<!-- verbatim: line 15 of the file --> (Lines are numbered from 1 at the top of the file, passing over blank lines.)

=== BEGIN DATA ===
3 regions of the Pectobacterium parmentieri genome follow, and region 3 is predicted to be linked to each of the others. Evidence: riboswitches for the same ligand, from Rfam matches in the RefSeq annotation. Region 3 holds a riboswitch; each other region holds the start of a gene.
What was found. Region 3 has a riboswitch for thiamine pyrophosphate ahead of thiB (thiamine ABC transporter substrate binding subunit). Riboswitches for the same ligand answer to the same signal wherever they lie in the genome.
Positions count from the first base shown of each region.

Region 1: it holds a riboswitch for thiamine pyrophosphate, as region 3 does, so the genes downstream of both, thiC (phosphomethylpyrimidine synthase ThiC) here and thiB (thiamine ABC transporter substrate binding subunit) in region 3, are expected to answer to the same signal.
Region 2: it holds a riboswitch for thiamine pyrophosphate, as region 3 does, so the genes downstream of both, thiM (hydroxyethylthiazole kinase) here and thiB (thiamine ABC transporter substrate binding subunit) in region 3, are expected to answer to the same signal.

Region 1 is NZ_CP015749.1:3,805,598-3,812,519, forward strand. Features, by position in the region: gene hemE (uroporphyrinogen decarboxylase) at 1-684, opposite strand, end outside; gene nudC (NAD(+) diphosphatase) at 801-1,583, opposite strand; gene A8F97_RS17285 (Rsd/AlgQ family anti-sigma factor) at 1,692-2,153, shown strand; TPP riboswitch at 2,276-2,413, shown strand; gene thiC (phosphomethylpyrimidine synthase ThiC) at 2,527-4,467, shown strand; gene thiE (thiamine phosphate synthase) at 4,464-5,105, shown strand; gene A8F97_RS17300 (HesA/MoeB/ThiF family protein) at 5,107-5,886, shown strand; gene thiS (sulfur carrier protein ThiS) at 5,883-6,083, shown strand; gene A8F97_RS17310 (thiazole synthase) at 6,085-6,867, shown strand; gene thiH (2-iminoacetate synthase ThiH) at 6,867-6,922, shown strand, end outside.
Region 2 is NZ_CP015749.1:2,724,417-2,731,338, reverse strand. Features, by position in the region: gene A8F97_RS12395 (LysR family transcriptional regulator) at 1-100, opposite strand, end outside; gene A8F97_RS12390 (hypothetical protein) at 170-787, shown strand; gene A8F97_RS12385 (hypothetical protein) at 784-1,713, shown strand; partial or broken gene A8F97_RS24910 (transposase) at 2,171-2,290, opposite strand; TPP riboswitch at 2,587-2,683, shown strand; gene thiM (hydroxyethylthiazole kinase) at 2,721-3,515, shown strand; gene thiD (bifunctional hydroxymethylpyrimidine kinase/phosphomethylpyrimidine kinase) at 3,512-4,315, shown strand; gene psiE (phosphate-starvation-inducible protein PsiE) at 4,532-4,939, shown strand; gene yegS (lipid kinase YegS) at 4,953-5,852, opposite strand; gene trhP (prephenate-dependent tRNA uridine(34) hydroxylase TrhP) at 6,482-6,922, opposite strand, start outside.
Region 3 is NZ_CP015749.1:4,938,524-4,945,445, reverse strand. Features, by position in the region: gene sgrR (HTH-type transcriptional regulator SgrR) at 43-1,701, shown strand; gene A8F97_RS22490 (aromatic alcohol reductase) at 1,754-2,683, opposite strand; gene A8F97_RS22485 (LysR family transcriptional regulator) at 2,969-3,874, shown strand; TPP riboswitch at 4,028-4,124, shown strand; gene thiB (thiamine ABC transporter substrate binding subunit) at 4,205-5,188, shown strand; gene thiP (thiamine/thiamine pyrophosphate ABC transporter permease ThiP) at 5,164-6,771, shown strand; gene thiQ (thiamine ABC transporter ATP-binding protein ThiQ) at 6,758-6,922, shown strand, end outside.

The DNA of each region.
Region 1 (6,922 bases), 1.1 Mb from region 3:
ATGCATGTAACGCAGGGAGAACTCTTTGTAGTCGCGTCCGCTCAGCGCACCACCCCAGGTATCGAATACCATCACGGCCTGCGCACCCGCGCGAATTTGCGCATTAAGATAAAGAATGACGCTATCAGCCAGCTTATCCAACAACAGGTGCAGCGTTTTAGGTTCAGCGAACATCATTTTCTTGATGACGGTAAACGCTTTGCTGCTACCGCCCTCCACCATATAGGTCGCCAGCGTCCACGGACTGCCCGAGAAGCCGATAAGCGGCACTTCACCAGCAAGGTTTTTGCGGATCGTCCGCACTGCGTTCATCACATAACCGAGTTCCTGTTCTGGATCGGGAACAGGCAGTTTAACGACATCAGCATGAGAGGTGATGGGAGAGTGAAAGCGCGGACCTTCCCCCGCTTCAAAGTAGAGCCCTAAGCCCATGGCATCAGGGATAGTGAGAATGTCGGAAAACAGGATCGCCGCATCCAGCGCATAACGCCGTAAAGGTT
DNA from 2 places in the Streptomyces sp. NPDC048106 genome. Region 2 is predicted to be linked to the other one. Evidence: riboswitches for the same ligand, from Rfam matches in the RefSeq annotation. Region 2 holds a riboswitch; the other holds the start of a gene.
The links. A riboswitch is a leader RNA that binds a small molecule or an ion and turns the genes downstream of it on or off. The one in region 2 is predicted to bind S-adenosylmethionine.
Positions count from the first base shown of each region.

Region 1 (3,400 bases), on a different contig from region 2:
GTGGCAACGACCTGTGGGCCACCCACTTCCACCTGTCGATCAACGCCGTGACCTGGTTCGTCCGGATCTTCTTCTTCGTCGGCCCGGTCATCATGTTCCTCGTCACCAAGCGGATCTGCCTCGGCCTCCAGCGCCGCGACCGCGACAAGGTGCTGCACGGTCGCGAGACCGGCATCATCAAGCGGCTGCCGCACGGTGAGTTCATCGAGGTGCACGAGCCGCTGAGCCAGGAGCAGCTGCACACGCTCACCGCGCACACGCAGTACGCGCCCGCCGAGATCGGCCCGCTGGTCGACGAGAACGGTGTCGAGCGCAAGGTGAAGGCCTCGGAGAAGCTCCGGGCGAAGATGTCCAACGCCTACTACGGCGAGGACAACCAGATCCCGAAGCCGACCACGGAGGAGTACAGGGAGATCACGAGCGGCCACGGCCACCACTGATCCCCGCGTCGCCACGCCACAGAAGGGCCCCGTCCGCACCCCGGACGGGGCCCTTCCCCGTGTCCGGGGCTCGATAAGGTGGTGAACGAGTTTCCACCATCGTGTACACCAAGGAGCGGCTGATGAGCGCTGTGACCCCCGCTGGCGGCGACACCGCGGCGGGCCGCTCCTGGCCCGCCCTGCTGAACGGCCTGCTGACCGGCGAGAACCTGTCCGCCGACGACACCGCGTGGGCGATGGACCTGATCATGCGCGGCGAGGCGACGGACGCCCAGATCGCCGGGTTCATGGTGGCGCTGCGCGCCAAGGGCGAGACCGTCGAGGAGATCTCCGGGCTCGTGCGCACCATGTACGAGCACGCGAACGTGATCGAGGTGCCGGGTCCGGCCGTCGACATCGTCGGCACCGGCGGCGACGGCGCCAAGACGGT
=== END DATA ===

Region 1 (3,400 bases), on a different contig from region 2: